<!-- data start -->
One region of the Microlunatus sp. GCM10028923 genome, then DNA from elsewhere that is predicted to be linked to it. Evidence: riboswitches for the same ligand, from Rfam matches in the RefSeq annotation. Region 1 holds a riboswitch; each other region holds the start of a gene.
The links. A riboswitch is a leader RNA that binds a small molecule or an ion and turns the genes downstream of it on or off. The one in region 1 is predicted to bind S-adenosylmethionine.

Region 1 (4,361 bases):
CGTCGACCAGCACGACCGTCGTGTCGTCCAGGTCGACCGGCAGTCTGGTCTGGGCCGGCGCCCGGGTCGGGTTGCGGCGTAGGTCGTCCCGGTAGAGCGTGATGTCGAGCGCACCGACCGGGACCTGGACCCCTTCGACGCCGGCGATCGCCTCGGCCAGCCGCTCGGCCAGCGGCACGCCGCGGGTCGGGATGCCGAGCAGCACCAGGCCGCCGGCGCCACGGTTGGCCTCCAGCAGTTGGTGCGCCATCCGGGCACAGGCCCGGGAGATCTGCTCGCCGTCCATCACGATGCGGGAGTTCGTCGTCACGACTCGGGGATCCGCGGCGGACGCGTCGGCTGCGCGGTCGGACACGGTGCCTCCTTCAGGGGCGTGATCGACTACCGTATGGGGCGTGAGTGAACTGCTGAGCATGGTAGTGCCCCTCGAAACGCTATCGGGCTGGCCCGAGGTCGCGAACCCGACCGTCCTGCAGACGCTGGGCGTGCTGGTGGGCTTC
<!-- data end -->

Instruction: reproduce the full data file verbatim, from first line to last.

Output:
One region of the Microlunatus sp. GCM10028923 genome, then DNA from elsewhere that is predicted to be linked to it. Evidence: riboswitches for the same ligand, from Rfam matches in the RefSeq annotation. Region 1 holds a riboswitch; each other region holds the start of a gene.
The links. A riboswitch is a leader RNA that binds a small molecule or an ion and turns the genes downstream of it on or off. The one in region 1 is predicted to bind S-adenosylmethionine.

Region 1 (4,361 bases):
CGTCGACCAGCACGACCGTCGTGTCGTCCAGGTCGACCGGCAGTCTGGTCTGGGCCGGCGCCCGGGTCGGGTTGCGGCGTAGGTCGTCCCGGTAGAGCGTGATGTCGAGCGCACCGACCGGGACCTGGACCCCTTCGACGCCGGCGATCGCCTCGGCCAGCCGCTCGGCCAGCGGCACGCCGCGGGTCGGGATGCCGAGCAGCACCAGGCCGCCGGCGCCACGGTTGGCCTCCAGCAGTTGGTGCGCCATCCGGGCACAGGCCCGGGAGATCTGCTCGCCGTCCATCACGATGCGGGAGTTCGTCGTCACGACTCGGGGATCCGCGGCGGACGCGTCGGCTGCGCGGTCGGACACGGTGCCTCCTTCAGGGGCGTGATCGACTACCGTATGGGGCGTGAGTGAACTGCTGAGCATGGTAGTGCCCCTCGAAACGCTATCGGGCTGGCCCGAGGTCGCGAACCCGACCGTCCTGCAGACGCTGGGCGTGCTGGTGGGCTTC